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Can anyone help me please?

 

I have to attend a meeting tomorrow and one of the participants has just flagged up that we need to discuss the changes to the BSS regulations, in particular the changes to non-slip surfaces and bubble testers (this is specifically for "managed boats"

 

I would like to read the details for myself to prepare for the meeting but the BSS website search facility provides me with a long list of articles for each of these subjects but when I click on it the page has been moved (sigh)

 

Does anyone have some familiarity with the site to guide me to the information I need to swat up on please?

 

Another question, (sorry)  I understand that having a bubble tester on a boat means a BSS examiner who is not Gas Safe registered can do the test BUT we also require a Landlords Gas Safety Certificate annually for the boat. My feeling is that as we need to get a Gas Safe assessor in annually having a bubble tester is fairly irrelevant for our circumstances - or have I got that bit wrong?

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I think everything you need is covered here:

https://www.boatsafetyscheme.org/media/292919/Hire-Boat-ECP-Part-10-24-3-17-FINAL-1-Apr.pdf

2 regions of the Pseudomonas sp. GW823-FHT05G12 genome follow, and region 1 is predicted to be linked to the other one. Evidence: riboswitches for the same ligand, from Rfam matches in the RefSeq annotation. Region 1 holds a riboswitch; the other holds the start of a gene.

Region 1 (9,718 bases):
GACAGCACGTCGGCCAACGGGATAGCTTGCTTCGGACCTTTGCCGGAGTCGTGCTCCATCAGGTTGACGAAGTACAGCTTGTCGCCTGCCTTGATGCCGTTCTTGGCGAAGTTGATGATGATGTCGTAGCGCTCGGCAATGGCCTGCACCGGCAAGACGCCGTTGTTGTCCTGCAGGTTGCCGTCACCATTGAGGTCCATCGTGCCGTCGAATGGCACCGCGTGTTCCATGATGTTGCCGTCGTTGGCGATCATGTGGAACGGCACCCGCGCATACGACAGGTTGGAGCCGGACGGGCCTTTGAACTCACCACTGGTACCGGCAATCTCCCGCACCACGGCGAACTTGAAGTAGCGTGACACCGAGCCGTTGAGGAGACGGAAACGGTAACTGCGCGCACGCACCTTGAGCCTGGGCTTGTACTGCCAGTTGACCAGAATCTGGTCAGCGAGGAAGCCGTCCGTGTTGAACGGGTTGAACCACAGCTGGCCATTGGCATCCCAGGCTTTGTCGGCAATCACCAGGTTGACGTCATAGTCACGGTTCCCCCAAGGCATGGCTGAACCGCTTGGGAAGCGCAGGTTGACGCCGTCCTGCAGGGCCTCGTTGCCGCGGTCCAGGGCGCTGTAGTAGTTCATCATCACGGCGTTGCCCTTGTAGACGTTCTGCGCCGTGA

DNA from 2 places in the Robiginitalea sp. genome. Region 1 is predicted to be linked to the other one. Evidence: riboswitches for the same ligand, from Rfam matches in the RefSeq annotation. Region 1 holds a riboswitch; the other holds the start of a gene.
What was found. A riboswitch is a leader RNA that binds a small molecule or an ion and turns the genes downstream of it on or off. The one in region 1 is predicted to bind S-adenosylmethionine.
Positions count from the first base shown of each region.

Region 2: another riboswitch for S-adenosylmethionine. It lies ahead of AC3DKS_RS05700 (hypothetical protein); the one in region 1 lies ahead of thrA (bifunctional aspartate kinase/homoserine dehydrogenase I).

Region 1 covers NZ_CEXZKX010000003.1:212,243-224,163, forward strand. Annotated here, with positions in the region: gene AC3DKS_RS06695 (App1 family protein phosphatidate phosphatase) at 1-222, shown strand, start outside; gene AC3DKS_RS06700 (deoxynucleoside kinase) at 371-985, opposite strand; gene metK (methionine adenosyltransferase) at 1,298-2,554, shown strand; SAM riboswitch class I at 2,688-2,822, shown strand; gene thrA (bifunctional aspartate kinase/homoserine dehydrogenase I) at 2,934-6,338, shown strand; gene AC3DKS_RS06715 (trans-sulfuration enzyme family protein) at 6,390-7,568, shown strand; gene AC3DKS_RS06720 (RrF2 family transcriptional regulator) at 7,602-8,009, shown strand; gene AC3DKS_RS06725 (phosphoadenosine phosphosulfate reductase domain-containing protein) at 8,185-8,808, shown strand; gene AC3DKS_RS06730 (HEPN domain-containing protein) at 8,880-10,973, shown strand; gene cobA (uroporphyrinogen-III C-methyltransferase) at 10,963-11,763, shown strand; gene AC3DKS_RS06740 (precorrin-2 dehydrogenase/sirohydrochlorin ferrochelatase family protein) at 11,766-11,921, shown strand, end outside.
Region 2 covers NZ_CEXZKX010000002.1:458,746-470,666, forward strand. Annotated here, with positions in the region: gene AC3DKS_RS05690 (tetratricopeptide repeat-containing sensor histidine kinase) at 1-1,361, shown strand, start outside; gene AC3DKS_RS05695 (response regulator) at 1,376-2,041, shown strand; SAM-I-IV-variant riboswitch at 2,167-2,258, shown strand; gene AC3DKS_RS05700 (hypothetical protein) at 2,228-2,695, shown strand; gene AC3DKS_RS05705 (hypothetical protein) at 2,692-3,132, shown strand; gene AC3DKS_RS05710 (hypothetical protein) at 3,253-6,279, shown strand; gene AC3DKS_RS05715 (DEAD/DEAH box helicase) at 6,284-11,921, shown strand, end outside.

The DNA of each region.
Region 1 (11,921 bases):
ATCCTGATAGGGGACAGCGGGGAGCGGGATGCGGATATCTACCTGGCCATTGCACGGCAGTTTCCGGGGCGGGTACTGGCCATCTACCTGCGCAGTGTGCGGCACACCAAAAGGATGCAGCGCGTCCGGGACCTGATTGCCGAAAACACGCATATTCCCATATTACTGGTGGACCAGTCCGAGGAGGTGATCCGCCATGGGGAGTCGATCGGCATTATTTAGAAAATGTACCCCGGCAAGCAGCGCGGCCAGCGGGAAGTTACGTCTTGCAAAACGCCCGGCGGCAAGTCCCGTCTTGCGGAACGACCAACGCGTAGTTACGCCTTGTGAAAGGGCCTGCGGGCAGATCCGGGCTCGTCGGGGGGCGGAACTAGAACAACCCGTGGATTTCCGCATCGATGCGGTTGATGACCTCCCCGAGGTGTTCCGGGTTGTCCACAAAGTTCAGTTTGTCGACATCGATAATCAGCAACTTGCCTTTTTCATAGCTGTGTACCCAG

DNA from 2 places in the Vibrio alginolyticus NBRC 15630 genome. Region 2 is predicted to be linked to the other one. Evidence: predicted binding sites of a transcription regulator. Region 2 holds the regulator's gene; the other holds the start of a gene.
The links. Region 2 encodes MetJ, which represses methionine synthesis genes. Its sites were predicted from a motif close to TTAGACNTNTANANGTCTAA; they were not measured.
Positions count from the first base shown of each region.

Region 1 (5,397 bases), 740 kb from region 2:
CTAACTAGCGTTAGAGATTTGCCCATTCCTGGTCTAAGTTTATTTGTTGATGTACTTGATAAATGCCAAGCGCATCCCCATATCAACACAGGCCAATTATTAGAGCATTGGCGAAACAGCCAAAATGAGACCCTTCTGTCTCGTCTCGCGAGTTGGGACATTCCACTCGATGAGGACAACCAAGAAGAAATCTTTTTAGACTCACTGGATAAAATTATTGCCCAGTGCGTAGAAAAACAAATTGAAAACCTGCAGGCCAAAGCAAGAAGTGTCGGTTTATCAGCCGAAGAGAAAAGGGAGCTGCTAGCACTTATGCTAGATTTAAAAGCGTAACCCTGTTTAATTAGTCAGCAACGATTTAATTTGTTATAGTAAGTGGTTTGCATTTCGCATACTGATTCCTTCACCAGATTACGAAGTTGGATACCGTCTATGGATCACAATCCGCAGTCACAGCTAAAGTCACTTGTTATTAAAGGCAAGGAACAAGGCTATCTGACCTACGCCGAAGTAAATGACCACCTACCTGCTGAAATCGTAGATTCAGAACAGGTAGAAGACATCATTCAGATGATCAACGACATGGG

As for the bubble tester question, as it’s not mentioned in that pdf above I think your feeling is correct. A GSR inspector won’t care if one is fitted or not. However, it’s a good thing to have to add to your daily check list. 

Edited by WotEver

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Unless of course that document has been superseded? But it’s the only one I’m aware of. 

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17 minutes ago, matty40s said:

The most important thing from April is the mandatory CO detectors......at last

Can't get my head round why people wouldn't have them.

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34 minutes ago, WotEver said:

I think everything you need is covered here:

https://www.boatsafetyscheme.org/media/292919/Hire-Boat-ECP-Part-10-24-3-17-FINAL-1-Apr.pdf

 

As for the bubble tester question, as it’s not mentioned in that pdf above I think your feeling is correct. A GSR inspector won’t care if one is fitted or not. However, it’s a good thing to have to add to your daily check list. 

Thanks for that

 

if anyone is aware of anything that supercedes it please shout up but I will have a good read

 

Of course it has already thrown me off on a tangent worrying about demarkation of the arc of the tiller. I think I need to give our tame surveyor a call on this one.

 

I was actually given the "heads-up" on the possibility of us having to extend the carborundum grit along a short section of wooden gunwale by our BSS inspector last time, I think he knew something might be changing. In fact what changed was the wood on the gunwales which was replaced with some nice new iroko and so I must address the job of getting some grit on them.

 

CO detectors, we have two in Python's tiny cabin, both of the correct type, both tested regularly, one high up on the wall in plain sight, the other in plain sight tucked under the gunwale (withing about 2 feet of where the pillow would be is someone slept on board. We also have a notice prohibiting the pilot light being lit on the Morco if someone is sleeping in there. Belt and braces.

20 minutes ago, Rickent said:

Can't get my head round why people wouldn't have them.

Agreed

 

It really does seem crazy